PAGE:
In 1962, the cost of gas was 27 cents per gallon. The mashed potato was a food and a popular dance. The sweet smell of hairspray filled the air, and on your living room TV, smiling white teens danced the jitterbug and cha-cha to the latest tunes. The influence and power of television was strong as people watched the square box to find the latest trends in products, fashion, hair, music, and dances. TV networks and advertisers were hard at work creating the image of the “American dream” on the set. However, the world outside the black and white box was changing quickly as the fight for human rights and equality had begun, and the picture was developing into a full, Technicolor world.

We began working on Hairspray in the spring of 2015, as Baltimore was headlining the news every day with stories of racial discrimination and police brutality. As I dove into the script, I was entranced by Tracy, this girl who wouldn’t accept the world as it was and did something about it. The world needs many Tracy Turnblads as we continue to break down prejudice of all kinds, systemic privilege, and barriers created by stereotypes. Tracy sees people as individuals and truly believes in a better world. Some people call that naïveté; others call it hope.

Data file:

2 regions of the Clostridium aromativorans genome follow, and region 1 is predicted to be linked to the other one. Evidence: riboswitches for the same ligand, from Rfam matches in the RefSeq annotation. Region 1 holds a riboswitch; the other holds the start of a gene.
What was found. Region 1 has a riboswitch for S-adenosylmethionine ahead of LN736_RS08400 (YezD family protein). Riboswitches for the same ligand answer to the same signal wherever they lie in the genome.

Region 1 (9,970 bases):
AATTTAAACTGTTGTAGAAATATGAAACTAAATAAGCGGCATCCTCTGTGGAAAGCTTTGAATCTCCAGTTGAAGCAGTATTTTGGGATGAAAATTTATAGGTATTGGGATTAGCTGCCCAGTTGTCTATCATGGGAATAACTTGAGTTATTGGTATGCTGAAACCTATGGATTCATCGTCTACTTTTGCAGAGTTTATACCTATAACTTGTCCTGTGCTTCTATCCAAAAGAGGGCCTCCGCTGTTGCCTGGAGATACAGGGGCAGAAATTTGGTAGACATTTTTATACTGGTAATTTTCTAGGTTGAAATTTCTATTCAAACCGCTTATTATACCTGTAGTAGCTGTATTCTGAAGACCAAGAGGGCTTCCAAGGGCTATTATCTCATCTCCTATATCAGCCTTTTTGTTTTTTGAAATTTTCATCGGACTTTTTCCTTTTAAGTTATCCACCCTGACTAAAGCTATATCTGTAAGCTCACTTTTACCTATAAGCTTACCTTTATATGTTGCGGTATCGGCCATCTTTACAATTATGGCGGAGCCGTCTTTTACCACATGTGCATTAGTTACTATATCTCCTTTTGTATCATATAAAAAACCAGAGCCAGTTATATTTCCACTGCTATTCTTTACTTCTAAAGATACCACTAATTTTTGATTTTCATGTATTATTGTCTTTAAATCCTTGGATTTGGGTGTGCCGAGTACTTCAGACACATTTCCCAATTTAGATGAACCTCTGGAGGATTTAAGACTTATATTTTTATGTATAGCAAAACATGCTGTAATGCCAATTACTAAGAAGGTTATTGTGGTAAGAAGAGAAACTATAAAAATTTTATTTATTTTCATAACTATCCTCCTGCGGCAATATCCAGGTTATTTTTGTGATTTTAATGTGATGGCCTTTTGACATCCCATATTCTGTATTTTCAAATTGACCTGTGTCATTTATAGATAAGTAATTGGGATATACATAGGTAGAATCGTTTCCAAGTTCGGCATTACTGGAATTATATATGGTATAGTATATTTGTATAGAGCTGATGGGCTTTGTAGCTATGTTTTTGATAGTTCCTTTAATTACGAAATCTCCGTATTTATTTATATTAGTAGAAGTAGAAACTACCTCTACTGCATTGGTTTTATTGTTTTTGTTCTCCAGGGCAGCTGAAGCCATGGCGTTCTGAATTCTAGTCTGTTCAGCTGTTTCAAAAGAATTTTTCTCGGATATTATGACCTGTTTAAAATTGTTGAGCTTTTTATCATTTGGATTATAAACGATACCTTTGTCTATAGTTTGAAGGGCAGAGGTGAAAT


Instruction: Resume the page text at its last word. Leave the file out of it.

I invite you to watch this show and enjoy the nostalgia of the fashions, the pastiches of music, the dancing, and to take a step back in time to a different era. But I also hope you take a bit of Tracy Turnblad with you when you leave the theatre and turn to the person next to you, look them in the eye, and dance. Together we can do so much more to overcome what has divided us in the past. Enjoy the show and don’t forget – you’ve gotta dream big to be big!

—Amber Mak, Director of Hairspray